Referring now to FIG. 7, there is shown a pictorial view from above of the protective encasement installed on the trailer coupler of FIG. 6. Keyhole opening 62, keyhole 42, and recess 60 which is flush with opening 62, are visible on longitudinal wall 68. The coupler is practically completely enclosed except for protruding coupler housing 44 on the trailer side, and coupler ledge 46 abutting side wall 58 on the towing vehicle side. Connections to the vehicle tow ball at ledge 46 and to the trailer tongue at coupler housing 44 are not shown.
The protective encasement is assembled from four main components as illustrated in FIG. 5 and discussed above. The detailed steps are as follows. First, spring 24 is inserted into spring tower 30 of inner lock support 26. Then lock body 40 is placed with keyhole 42 facing out into lower lock enclosure 32 of support 26. Next, support 26 is affixed to outer housing 12 by engaging locating pins 34 in support 26 with hollow cylinders 72 in outer housing 12. In this way, lock body 40 is encapsulated, with only the keyhole exposed. Lastly, shackle assembly 64 is assembled as indicated in FIG. 3, ready for insertion into shackle opening 48 (see FIG. 1).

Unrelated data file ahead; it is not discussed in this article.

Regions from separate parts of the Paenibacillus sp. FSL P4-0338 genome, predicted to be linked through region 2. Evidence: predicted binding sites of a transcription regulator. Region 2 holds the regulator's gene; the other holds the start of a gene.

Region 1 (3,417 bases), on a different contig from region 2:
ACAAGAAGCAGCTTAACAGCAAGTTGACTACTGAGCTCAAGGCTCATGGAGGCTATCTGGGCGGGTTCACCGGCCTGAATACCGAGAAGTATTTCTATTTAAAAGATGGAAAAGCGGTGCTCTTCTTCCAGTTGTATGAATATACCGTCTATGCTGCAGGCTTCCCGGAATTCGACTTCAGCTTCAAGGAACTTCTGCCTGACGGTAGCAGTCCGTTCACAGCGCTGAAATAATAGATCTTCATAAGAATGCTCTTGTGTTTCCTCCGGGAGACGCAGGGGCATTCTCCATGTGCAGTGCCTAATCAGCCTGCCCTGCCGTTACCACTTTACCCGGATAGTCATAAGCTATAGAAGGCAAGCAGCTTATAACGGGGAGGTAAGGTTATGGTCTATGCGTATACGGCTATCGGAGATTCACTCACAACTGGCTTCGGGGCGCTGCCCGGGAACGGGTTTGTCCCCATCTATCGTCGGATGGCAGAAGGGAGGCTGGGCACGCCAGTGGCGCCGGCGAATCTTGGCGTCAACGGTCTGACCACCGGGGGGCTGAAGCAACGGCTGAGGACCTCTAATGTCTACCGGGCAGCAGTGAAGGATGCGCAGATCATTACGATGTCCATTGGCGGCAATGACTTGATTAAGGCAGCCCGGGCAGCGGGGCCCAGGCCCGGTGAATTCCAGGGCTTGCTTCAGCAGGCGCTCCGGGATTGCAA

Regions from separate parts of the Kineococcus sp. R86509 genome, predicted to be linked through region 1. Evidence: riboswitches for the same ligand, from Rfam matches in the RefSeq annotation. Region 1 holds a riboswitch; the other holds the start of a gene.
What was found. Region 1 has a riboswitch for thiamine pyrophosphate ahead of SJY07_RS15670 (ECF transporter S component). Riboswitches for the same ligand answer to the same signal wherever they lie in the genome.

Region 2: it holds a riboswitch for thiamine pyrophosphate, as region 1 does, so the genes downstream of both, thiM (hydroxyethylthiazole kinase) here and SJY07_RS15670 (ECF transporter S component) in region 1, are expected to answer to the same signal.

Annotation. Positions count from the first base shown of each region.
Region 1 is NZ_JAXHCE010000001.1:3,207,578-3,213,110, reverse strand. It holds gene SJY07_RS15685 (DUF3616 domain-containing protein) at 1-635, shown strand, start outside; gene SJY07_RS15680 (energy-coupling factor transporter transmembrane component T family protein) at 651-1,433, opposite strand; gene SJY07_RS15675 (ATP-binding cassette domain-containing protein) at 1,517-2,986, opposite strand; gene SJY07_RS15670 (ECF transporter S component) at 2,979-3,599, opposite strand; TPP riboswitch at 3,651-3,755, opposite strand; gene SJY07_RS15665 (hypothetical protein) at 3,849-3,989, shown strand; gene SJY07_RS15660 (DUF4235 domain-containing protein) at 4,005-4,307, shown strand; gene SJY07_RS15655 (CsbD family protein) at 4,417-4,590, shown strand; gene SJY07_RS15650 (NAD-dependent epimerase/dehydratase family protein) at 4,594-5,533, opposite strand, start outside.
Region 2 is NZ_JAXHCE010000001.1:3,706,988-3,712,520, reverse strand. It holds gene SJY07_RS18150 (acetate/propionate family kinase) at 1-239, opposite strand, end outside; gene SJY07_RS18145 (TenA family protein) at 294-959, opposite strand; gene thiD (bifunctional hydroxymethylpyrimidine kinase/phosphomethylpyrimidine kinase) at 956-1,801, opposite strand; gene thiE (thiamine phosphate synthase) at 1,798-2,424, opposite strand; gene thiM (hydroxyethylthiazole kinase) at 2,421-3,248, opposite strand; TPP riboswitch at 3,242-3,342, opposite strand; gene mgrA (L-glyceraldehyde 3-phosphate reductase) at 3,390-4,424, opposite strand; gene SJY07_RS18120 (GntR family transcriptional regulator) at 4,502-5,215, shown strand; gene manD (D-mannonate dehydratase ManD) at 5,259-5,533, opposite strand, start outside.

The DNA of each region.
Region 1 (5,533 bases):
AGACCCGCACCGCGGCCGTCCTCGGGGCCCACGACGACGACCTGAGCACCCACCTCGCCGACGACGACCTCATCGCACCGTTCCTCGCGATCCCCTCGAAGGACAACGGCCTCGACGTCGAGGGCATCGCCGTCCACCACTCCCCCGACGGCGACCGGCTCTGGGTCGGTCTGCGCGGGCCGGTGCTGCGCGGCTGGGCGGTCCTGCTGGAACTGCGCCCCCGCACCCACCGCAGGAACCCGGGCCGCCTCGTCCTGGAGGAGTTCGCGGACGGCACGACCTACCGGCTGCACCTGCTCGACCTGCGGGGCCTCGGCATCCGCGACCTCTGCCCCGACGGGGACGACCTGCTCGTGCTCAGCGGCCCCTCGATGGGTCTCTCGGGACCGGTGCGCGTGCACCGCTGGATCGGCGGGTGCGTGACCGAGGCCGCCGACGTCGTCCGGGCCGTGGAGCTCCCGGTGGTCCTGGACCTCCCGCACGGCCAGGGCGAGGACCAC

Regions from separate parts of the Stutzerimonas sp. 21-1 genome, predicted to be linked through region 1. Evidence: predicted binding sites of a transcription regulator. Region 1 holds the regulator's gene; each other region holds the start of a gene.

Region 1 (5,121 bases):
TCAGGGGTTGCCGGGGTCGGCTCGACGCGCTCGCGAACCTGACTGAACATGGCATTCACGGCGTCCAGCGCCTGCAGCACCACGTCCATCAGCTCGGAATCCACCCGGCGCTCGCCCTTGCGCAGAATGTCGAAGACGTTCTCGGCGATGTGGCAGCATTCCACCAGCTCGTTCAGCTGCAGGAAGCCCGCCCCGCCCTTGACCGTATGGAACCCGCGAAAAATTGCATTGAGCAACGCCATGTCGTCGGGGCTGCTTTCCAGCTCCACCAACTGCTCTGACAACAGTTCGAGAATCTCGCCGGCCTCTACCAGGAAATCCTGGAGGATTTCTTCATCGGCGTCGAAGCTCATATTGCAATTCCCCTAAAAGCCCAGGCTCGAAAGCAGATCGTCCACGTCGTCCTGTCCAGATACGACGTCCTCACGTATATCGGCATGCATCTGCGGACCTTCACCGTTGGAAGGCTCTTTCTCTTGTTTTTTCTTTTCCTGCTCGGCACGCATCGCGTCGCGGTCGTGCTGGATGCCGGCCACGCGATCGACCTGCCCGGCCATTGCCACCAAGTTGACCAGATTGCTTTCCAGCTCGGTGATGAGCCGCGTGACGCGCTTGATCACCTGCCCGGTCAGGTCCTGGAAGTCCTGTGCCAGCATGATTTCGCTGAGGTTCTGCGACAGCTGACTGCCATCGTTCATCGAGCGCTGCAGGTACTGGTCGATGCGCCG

The installation of the protective encasement on a trailer coupler is illustrated in FIG. 6 and FIG. 7. The detailed steps are as follows. Encasement 10 is placed over the trailer coupler, with side wall 58 aligned to abut coupler ledge 46. Then lock hole 80 on coupler lever 78 is visually aligned with shackle guide 28. Lastly, shackle assembly 64 is inserted through shackle opening 48 with one shackle prong sliding through lock hole 80 until shackle caps 16 and 18 contact recess 22 which will coincide with an audible click in lock body 40 to signal that shackle 14 is lockably retained in lock body 40.
To remove protective encasement 10 from the trailer coupler, the lock key is inserted through keyhole opening 62 into keyhole 42 of lock body 40 and turned to unlock shackle 14. Flexed ejection spring 24 is now free to releases its stored energy as it returns to its undeformed state to eject shackle assembly 64 to a position similar to that shown in FIG. 1. Shackle assembly 64 can now be grasped by caps 16 and 18 and fully removed from encasement 10.